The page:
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Don't bomb Bakans, priest warns

National activist talks to Pax Christi at St. Leo Church

The Independent, May 19, 1993

By Mark Rondeau
Staff writer
MIDDLETOWN, N.J. — The press is preparing America to bomb war-torn former Yugoslavia, according to the Rev. Daniel Berrigan.

Berrigan, a Jesuit and longtime anti-war activist, delivered the keynote address at the New Jersey Pax Christi Eighth Annual State Assembly at St. Leo the Great Roman Catholic Church. Pax Christi is Latin for “Peace of Christ.”

Berrigan, who ministers to AIDS patients in New York City, feels that the media is presenting a message of “no alternatives” to bombing in the Balkan conflict between the Bosnians and the Serbians. He added, however, that he doesn’t think Western powers can stop the civil war, and any kind of military intervention will make the situation worse.

Berrigan — who became famous during the 1960s when taking part in peace protests against the Vietnam War — spoke about the famous section of the Old Testament Book of Isiah, which speaks about “beating swords into plowshares.”

The gray-haired priest called this “the impossible that must come to pass.

“If it is to be done, it must be done by God and it must be done by us,” he said. “Disarmament will happen; wars will cease; the outcome is irresistible.”

He spoke critically of “savage incursions” by the United States government, “like a litany contrived in hell: Vietnam, Grenada, Panama, Iraq and (Waco) Texas.” He also criticized the idea of a comfortable level of nuclear armaments in the post-Cold War world.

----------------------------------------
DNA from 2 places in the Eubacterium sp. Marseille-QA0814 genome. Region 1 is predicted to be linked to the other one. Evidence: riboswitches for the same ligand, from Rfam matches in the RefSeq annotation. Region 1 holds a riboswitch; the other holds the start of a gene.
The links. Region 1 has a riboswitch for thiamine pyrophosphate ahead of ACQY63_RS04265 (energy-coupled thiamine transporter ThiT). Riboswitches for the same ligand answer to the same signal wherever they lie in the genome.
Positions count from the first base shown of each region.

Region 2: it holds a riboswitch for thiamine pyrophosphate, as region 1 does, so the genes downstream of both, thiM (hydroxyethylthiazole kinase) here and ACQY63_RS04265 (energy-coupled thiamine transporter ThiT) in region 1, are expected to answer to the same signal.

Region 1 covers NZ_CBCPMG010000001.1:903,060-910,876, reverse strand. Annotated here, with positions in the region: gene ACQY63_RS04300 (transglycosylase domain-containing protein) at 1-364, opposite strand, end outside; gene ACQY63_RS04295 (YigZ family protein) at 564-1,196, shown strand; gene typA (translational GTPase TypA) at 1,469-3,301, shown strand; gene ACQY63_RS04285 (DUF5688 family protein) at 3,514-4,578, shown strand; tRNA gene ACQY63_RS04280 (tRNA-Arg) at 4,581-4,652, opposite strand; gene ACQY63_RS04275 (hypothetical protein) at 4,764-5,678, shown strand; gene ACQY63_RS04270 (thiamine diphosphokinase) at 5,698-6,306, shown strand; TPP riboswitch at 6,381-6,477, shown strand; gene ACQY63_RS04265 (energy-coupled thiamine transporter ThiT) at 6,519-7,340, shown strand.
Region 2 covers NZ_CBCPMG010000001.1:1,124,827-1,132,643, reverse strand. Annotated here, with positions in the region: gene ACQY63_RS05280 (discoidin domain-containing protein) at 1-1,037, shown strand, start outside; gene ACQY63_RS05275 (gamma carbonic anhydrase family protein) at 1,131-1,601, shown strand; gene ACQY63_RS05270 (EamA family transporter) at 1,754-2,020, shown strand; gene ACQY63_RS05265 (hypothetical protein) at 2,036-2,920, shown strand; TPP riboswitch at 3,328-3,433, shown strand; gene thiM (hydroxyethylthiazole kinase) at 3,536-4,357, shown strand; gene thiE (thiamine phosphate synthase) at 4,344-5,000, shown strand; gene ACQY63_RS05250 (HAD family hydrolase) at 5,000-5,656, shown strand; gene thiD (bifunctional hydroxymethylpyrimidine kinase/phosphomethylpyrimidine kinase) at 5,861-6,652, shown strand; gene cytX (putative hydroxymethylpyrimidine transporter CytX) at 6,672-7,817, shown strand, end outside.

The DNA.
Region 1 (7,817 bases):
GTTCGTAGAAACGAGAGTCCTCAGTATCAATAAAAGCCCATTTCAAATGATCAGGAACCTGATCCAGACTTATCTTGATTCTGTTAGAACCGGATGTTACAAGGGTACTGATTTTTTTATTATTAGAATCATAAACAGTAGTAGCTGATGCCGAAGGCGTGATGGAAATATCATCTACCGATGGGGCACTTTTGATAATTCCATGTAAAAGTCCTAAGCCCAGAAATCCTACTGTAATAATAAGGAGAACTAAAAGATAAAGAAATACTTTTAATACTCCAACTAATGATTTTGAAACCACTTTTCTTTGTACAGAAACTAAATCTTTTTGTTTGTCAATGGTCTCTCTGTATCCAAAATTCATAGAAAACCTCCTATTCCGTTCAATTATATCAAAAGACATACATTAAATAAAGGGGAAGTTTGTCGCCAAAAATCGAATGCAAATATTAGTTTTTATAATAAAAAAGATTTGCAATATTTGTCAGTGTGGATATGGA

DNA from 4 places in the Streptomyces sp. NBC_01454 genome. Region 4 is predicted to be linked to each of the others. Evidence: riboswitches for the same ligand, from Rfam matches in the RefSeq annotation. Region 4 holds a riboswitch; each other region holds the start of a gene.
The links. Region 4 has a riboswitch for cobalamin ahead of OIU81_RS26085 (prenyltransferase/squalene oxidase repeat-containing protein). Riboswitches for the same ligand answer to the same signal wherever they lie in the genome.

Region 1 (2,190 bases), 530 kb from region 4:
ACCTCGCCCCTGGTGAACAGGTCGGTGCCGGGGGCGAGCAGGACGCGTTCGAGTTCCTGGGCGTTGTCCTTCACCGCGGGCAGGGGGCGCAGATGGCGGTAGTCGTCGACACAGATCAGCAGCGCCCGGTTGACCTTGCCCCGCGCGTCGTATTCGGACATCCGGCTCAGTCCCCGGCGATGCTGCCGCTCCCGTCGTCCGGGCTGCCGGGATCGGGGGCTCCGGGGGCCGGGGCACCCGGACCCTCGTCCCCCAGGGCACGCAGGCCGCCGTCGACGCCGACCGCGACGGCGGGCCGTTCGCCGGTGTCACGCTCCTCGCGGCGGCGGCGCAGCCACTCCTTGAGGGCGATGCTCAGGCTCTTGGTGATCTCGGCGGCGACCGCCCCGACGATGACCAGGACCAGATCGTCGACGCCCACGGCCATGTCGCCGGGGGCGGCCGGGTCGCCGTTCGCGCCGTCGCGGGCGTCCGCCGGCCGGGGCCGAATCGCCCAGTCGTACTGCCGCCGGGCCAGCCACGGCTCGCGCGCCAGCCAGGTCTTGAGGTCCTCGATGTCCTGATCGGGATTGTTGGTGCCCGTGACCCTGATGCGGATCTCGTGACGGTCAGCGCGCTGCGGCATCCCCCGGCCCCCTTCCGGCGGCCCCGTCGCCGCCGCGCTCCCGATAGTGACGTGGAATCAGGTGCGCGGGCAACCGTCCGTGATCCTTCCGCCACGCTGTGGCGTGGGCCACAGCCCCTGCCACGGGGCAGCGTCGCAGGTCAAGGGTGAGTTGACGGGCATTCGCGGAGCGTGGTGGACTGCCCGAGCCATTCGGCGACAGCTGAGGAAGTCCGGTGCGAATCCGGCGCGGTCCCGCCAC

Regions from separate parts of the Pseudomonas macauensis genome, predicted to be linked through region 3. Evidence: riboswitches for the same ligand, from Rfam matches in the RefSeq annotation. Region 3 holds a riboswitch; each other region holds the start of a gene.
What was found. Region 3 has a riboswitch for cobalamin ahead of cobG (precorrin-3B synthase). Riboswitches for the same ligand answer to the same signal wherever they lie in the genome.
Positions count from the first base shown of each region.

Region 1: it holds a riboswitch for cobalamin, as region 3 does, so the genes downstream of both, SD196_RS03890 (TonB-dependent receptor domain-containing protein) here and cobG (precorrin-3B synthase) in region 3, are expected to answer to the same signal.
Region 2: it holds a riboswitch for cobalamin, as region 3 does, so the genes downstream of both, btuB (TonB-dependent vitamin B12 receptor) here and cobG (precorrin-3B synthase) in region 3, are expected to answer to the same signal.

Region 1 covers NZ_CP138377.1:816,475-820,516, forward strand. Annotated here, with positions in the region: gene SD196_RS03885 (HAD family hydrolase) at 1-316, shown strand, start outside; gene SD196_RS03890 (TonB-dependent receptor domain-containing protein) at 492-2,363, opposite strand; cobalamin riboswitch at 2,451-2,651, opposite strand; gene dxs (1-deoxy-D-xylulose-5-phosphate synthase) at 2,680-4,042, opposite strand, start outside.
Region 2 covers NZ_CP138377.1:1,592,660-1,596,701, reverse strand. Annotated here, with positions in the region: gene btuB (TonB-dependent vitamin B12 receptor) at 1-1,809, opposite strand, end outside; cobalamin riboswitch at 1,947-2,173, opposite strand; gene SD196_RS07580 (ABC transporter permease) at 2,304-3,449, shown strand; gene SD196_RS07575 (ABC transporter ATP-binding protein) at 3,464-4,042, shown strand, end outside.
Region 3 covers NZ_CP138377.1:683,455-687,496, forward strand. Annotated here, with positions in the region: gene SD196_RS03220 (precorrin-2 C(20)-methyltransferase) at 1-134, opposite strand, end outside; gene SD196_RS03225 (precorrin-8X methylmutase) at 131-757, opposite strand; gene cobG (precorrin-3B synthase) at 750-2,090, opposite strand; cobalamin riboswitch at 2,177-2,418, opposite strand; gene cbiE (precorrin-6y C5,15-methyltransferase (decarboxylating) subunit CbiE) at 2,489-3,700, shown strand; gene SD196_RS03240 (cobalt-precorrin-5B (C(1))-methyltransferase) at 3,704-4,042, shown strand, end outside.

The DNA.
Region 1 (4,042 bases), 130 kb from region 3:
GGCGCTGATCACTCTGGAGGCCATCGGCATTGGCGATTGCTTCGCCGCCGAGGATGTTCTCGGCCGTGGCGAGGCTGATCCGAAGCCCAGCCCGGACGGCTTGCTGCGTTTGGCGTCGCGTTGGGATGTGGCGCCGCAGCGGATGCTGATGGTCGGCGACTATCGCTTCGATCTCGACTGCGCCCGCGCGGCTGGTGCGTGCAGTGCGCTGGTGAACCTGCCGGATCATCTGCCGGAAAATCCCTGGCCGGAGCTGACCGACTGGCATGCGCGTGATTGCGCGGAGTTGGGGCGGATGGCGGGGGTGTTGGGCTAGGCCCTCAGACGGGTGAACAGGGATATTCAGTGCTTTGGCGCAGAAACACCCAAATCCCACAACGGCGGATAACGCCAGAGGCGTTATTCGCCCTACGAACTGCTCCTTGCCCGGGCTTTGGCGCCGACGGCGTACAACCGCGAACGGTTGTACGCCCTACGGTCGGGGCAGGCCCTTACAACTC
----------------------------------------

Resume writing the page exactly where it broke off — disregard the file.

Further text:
“There is no acceptable war,” he said. “There is no acceptable number of weapons.”

During a break in the program, many of the 120 attendees of the assembly approached Berrigan with attitudes ranging from admiration to awe. Some asked him to sign copies of his books available for sale. With a soft-spoken and gentle manner, the priest, who turns 72 this week, obliged.

During a question-and-answer period, a man asked Berrigan what the good Samaritan described in the Gospel of Luke should have done if he had enountered the man he helped while the man was being beaten.

“I wish I had stayed home,” Berrigan said, provoking laughter, before recounting a relevant incident from the life of Mohandas Gandhi, a proponent of non-violence from India and a leader of that country’s drive for independence from British rule. Berrigan said he hoped that people would abandon the idea that non-violence means passivity before evil.

Pax Christi is an international Catholic-based peace group which seeks to help build peace and justice through Christian non-violence by applying it to personal life and society. Its section in the United States seeks to make peacemaking a priority for the Catholic Church.

The Monmouth County chapter of the organization has between 12 and 20 active members, said Antonia Malone, New Jersey state coordinator of Pax Christi.

During the assembly, Malone read a statement from the national arm of the organization, expressing alarm at calls for military intervention in response to the war in the former Yugoslavia.

“While we support the need for action to stop the suffering, we oppose violent intervention, which we believe will gravely escalate the war and jeopardize humanitarian and relief efforts,” she read.